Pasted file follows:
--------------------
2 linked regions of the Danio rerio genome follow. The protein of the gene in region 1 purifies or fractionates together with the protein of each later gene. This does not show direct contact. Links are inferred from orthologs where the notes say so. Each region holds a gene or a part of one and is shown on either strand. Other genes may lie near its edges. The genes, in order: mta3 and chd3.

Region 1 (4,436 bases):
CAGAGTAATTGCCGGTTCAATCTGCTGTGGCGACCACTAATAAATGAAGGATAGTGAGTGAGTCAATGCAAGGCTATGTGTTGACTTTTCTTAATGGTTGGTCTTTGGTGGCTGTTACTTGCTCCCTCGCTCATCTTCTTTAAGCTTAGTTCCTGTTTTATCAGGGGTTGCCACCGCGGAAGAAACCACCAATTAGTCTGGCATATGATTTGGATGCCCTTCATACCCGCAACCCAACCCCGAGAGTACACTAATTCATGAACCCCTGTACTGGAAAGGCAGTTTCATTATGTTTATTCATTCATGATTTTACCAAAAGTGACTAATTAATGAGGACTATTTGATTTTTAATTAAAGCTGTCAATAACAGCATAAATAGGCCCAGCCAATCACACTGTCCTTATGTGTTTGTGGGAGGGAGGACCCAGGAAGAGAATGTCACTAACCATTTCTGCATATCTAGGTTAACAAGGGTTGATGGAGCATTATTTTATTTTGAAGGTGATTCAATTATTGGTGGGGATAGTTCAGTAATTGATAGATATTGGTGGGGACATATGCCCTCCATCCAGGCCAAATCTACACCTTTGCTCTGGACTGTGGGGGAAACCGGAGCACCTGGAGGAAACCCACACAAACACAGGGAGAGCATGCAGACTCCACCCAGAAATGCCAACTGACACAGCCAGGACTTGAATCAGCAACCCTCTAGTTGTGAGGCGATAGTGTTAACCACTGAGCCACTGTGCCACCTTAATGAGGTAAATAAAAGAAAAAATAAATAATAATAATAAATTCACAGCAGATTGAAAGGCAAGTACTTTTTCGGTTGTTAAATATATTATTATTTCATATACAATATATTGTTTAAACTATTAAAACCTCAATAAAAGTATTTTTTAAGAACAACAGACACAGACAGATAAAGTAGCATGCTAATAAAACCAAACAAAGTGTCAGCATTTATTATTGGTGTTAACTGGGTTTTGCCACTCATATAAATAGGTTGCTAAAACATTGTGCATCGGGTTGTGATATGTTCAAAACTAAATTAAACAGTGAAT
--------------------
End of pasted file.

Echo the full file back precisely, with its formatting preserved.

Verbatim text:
2 linked regions of the Danio rerio genome follow. The protein of the gene in region 1 purifies or fractionates together with the protein of each later gene. This does not show direct contact. Links are inferred from orthologs where the notes say so. Each region holds a gene or a part of one and is shown on either strand. Other genes may lie near its edges. The genes, in order: mta3 and chd3.

Region 1 (4,436 bases):
CAGAGTAATTGCCGGTTCAATCTGCTGTGGCGACCACTAATAAATGAAGGATAGTGAGTGAGTCAATGCAAGGCTATGTGTTGACTTTTCTTAATGGTTGGTCTTTGGTGGCTGTTACTTGCTCCCTCGCTCATCTTCTTTAAGCTTAGTTCCTGTTTTATCAGGGGTTGCCACCGCGGAAGAAACCACCAATTAGTCTGGCATATGATTTGGATGCCCTTCATACCCGCAACCCAACCCCGAGAGTACACTAATTCATGAACCCCTGTACTGGAAAGGCAGTTTCATTATGTTTATTCATTCATGATTTTACCAAAAGTGACTAATTAATGAGGACTATTTGATTTTTAATTAAAGCTGTCAATAACAGCATAAATAGGCCCAGCCAATCACACTGTCCTTATGTGTTTGTGGGAGGGAGGACCCAGGAAGAGAATGTCACTAACCATTTCTGCATATCTAGGTTAACAAGGGTTGATGGAGCATTATTTTATTTTGAAGGTGATTCAATTATTGGTGGGGATAGTTCAGTAATTGATAGATATTGGTGGGGACATATGCCCTCCATCCAGGCCAAATCTACACCTTTGCTCTGGACTGTGGGGGAAACCGGAGCACCTGGAGGAAACCCACACAAACACAGGGAGAGCATGCAGACTCCACCCAGAAATGCCAACTGACACAGCCAGGACTTGAATCAGCAACCCTCTAGTTGTGAGGCGATAGTGTTAACCACTGAGCCACTGTGCCACCTTAATGAGGTAAATAAAAGAAAAAATAAATAATAATAATAAATTCACAGCAGATTGAAAGGCAAGTACTTTTTCGGTTGTTAAATATATTATTATTTCATATACAATATATTGTTTAAACTATTAAAACCTCAATAAAAGTATTTTTTAAGAACAACAGACACAGACAGATAAAGTAGCATGCTAATAAAACCAAACAAAGTGTCAGCATTTATTATTGGTGTTAACTGGGTTTTGCCACTCATATAAATAGGTTGCTAAAACATTGTGCATCGGGTTGTGATATGTTCAAAACTAAATTAAACAGTGAAT